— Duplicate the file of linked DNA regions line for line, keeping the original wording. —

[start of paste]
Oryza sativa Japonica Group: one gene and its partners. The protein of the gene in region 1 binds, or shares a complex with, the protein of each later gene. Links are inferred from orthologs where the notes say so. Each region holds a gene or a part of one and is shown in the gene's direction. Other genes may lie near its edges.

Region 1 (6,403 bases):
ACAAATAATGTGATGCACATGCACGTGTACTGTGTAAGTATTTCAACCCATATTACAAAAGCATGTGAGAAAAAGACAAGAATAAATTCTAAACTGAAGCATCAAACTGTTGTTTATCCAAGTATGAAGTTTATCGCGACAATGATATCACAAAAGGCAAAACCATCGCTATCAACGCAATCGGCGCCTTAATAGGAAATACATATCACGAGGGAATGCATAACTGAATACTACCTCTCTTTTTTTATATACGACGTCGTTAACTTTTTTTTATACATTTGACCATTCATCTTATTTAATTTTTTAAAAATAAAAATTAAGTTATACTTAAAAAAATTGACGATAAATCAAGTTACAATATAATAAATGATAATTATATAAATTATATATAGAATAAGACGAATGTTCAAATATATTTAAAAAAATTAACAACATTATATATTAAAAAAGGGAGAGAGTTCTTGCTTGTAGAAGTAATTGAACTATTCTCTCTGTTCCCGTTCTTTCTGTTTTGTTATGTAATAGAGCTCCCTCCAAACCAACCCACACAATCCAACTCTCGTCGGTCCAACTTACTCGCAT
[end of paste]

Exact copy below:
Oryza sativa Japonica Group: one gene and its partners. The protein of the gene in region 1 binds, or shares a complex with, the protein of each later gene. Links are inferred from orthologs where the notes say so. Each region holds a gene or a part of one and is shown in the gene's direction. Other genes may lie near its edges.

Region 1 (6,403 bases):
ACAAATAATGTGATGCACATGCACGTGTACTGTGTAAGTATTTCAACCCATATTACAAAAGCATGTGAGAAAAAGACAAGAATAAATTCTAAACTGAAGCATCAAACTGTTGTTTATCCAAGTATGAAGTTTATCGCGACAATGATATCACAAAAGGCAAAACCATCGCTATCAACGCAATCGGCGCCTTAATAGGAAATACATATCACGAGGGAATGCATAACTGAATACTACCTCTCTTTTTTTATATACGACGTCGTTAACTTTTTTTTATACATTTGACCATTCATCTTATTTAATTTTTTAAAAATAAAAATTAAGTTATACTTAAAAAAATTGACGATAAATCAAGTTACAATATAATAAATGATAATTATATAAATTATATATAGAATAAGACGAATGTTCAAATATATTTAAAAAAATTAACAACATTATATATTAAAAAAGGGAGAGAGTTCTTGCTTGTAGAAGTAATTGAACTATTCTCTCTGTTCCCGTTCTTTCTGTTTTGTTATGTAATAGAGCTCCCTCCAAACCAACCCACACAATCCAACTCTCGTCGGTCCAACTTACTCGCAT